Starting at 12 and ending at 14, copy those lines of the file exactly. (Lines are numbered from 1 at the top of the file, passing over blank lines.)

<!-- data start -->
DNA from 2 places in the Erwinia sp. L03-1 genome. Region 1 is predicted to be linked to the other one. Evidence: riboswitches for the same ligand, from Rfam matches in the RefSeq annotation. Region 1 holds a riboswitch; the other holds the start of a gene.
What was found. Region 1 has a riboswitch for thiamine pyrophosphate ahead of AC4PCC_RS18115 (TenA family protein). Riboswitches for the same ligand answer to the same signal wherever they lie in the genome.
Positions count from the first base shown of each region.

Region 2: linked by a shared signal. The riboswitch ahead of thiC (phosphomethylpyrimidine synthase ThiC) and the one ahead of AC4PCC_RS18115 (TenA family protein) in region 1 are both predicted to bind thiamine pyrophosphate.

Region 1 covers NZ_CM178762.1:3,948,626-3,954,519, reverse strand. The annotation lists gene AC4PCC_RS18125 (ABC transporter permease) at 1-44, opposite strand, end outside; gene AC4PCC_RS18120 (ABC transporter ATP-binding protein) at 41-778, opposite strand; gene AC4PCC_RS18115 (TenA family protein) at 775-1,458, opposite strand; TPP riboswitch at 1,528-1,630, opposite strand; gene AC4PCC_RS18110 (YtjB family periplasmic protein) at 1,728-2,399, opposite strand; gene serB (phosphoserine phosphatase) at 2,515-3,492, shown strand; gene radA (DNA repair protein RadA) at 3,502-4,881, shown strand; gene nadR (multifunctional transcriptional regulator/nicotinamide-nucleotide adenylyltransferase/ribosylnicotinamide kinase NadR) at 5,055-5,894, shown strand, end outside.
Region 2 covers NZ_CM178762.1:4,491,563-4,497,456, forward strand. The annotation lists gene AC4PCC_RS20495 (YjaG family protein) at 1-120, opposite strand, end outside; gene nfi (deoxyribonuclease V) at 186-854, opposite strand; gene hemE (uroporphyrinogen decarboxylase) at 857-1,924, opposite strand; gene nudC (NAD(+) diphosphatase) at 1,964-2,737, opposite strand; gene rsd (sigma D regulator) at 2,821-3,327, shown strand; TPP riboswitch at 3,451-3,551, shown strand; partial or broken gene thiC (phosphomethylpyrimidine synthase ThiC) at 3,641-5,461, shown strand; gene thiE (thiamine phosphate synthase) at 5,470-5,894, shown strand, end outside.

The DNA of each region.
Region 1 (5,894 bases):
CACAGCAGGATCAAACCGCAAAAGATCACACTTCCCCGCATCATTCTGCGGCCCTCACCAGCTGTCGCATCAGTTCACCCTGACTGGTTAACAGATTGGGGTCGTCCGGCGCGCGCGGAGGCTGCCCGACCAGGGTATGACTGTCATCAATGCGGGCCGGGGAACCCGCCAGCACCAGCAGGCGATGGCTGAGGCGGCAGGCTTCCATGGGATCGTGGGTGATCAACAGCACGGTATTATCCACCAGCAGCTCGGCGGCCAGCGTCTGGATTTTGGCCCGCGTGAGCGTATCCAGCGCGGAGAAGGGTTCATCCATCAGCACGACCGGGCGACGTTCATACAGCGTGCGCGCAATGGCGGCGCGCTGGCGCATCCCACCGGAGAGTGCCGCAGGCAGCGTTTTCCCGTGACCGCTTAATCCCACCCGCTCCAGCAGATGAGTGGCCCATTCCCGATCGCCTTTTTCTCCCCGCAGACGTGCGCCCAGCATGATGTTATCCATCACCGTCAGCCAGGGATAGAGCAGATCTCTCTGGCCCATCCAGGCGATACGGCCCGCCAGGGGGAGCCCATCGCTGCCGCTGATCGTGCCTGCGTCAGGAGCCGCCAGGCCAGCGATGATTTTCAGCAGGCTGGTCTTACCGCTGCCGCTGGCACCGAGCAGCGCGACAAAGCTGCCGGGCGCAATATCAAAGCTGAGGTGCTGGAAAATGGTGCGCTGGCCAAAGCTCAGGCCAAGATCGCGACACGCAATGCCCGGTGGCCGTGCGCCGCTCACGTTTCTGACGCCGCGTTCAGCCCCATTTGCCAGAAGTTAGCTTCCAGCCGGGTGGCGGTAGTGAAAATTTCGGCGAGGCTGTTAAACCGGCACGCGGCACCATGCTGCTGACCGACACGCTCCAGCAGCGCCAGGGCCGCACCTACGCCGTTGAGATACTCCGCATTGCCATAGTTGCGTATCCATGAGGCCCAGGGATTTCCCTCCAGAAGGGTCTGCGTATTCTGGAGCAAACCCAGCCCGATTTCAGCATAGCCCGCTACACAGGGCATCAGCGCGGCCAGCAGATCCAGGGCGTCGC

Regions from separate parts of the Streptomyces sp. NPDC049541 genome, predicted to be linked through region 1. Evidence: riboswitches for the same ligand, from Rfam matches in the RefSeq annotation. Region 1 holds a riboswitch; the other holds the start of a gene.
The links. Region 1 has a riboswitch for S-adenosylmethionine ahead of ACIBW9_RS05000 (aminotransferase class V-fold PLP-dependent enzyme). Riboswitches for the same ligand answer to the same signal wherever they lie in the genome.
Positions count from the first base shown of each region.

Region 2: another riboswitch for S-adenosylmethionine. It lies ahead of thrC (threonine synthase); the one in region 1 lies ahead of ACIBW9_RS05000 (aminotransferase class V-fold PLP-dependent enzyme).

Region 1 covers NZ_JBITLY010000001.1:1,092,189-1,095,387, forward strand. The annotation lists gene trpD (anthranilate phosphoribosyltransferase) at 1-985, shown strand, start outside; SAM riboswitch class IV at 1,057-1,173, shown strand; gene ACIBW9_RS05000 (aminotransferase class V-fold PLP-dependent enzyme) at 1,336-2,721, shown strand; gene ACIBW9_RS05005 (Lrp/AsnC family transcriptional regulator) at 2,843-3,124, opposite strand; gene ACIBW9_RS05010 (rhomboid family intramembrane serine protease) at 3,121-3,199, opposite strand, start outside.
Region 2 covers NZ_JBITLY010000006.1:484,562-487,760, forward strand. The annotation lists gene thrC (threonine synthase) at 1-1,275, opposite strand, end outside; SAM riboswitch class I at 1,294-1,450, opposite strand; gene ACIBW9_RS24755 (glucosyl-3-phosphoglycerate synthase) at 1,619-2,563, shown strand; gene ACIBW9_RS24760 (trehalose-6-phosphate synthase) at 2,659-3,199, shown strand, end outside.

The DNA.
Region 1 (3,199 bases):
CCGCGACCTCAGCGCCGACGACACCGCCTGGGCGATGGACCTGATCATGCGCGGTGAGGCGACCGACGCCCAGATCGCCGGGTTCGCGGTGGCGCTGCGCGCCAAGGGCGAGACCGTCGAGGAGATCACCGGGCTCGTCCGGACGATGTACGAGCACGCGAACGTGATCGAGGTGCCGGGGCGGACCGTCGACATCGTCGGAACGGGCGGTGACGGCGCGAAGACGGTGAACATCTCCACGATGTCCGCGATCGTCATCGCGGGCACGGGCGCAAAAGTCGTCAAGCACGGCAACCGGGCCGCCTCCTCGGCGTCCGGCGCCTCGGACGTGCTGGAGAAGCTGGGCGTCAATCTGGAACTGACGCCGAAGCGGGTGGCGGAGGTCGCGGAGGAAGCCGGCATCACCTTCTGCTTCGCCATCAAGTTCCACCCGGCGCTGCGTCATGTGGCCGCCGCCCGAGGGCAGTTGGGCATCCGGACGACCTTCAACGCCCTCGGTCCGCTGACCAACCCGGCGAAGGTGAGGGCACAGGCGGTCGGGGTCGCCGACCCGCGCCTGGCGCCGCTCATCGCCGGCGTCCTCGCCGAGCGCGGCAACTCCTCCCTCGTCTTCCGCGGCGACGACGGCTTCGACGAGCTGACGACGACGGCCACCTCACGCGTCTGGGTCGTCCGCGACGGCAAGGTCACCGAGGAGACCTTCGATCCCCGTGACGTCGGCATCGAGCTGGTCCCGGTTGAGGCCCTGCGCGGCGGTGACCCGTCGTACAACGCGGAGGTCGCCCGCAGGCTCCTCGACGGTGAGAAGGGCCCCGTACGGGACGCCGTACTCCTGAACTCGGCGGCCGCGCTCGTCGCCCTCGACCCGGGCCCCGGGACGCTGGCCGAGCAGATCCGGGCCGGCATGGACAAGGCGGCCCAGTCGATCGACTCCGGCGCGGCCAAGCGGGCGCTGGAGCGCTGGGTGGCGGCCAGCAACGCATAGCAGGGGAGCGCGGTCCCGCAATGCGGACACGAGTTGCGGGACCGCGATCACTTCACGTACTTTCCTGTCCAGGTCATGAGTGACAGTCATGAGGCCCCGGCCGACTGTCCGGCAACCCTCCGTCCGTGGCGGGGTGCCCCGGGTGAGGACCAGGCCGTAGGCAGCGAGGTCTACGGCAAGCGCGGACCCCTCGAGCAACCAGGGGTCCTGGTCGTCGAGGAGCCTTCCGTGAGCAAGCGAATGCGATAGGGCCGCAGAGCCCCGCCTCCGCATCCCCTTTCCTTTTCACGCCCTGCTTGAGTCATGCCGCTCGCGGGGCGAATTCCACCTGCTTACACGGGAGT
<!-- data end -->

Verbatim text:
Positions count from the first base shown of each region.

Region 2: another riboswitch for S-adenosylmethionine. It lies ahead of thrC (threonine synthase); the one in region 1 lies ahead of ACIBW9_RS05000 (aminotransferase class V-fold PLP-dependent enzyme).

Region 1 covers NZ_JBITLY010000001.1:1,092,189-1,095,387, forward strand. The annotation lists gene trpD (anthranilate phosphoribosyltransferase) at 1-985, shown strand, start outside; SAM riboswitch class IV at 1,057-1,173, shown strand; gene ACIBW9_RS05000 (aminotransferase class V-fold PLP-dependent enzyme) at 1,336-2,721, shown strand; gene ACIBW9_RS05005 (Lrp/AsnC family transcriptional regulator) at 2,843-3,124, opposite strand; gene ACIBW9_RS05010 (rhomboid family intramembrane serine protease) at 3,121-3,199, opposite strand, start outside.